Art and International Relations

By:
Sandra Braman
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As the Edinburgh Festivals so vividly demonstrate, artists and arts institutions have long been aware of the importance of global flows of artists and their works. National and international politics have, of course, affected both art content and the ability of artists to participate in international events. There are additional links between the arts and international relations, however. The transfer of artworks is often an announcement of changes in political relationships among states, whether as a result of imperial activity or of war. The refusal to permit the transfer of artworks among states is an important means of establishing cultural autonomy or protecting specific cultural, social, and political values. Promoting the transfers of artworks and artists among states is a type of public diplomacy that, it is believed, will carry with it political influence. Even the definition of citizenship has been manipulated in order to stake a national claim to – or to deny any relationship to – particular types of artistic work. Across a growing range of types of issues in international law, artworks and artists are used to effect power relations, to represent power relations, and as a venue for conflicts over power among states. All of these trends are growing in importance with the transition from the bureaucratic welfare state to the informational state that has already become the dominant political form of the 21st century. This paper will present a theoretical and conceptual framework for thinking about the many interactions between the arts and international relations, and then use that framework to analyze all of the stories in the archives of The Art Newspaper that deal with international legal affairs or political relations. The work builds upon two decades of work by the author on the use of cultural policy, a form of information policy, in the exercise of state power as well as her analyses of the diverse perspectives on the arts in an information economy and the political potential of the arts in the complex adaptive systems that are today’s states. The Rockefeller Foundation has provided support for this project.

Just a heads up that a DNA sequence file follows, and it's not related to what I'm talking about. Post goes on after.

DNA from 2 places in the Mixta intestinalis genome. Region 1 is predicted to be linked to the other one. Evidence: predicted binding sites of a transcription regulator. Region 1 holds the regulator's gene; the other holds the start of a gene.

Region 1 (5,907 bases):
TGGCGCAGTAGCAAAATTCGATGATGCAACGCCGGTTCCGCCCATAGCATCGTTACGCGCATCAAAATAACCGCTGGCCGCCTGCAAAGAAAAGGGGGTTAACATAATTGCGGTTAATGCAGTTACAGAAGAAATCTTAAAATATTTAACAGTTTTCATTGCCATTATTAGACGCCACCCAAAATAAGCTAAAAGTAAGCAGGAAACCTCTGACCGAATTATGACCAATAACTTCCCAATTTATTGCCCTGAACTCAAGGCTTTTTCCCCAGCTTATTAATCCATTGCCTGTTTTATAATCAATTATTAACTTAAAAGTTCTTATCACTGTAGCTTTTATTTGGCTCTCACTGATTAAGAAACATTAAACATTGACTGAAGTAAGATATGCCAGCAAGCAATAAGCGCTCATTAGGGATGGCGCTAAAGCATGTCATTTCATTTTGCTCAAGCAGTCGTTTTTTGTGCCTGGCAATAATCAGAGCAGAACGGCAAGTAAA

Keywords: art law, foreign policy, international relations, international law, war, public diplomacy, imperialism, intellectual property, indigenous rights
Stream: Arts Agendas, Meaning and Representation, Art and Human Rights
Presentation Type: Paper Presentation in English
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Sandra Braman

Professor, Department of Communication, University of Wisconsin-Milwaukee
USA

Though we typically refer to the arts as marginal to society, I'm interested in the growing number of ways in which the arts are playing key structural and seminal innovative roles in the development of new – and the sustenance of traditional -- political, technological, social, and cultural as well as aesthetic forms in the digital environment. The Ford and Rockefeller foundations have been supporting the work on cultural policy. Other professional details: Most recent book is CHANGE OF STATE: INFORMATION, POLICY AND POWER (MIT Press, 2006). Currently a Fulbright Senior Specialist, and sit on the editorial boards of 8 scholarly journals. Former Chair of the Communication Law & Policy Division of the International Communication Association. Designed and launched the first postgraduate programme in information and telecommunications policy on the African continent.

Ref: A06P0330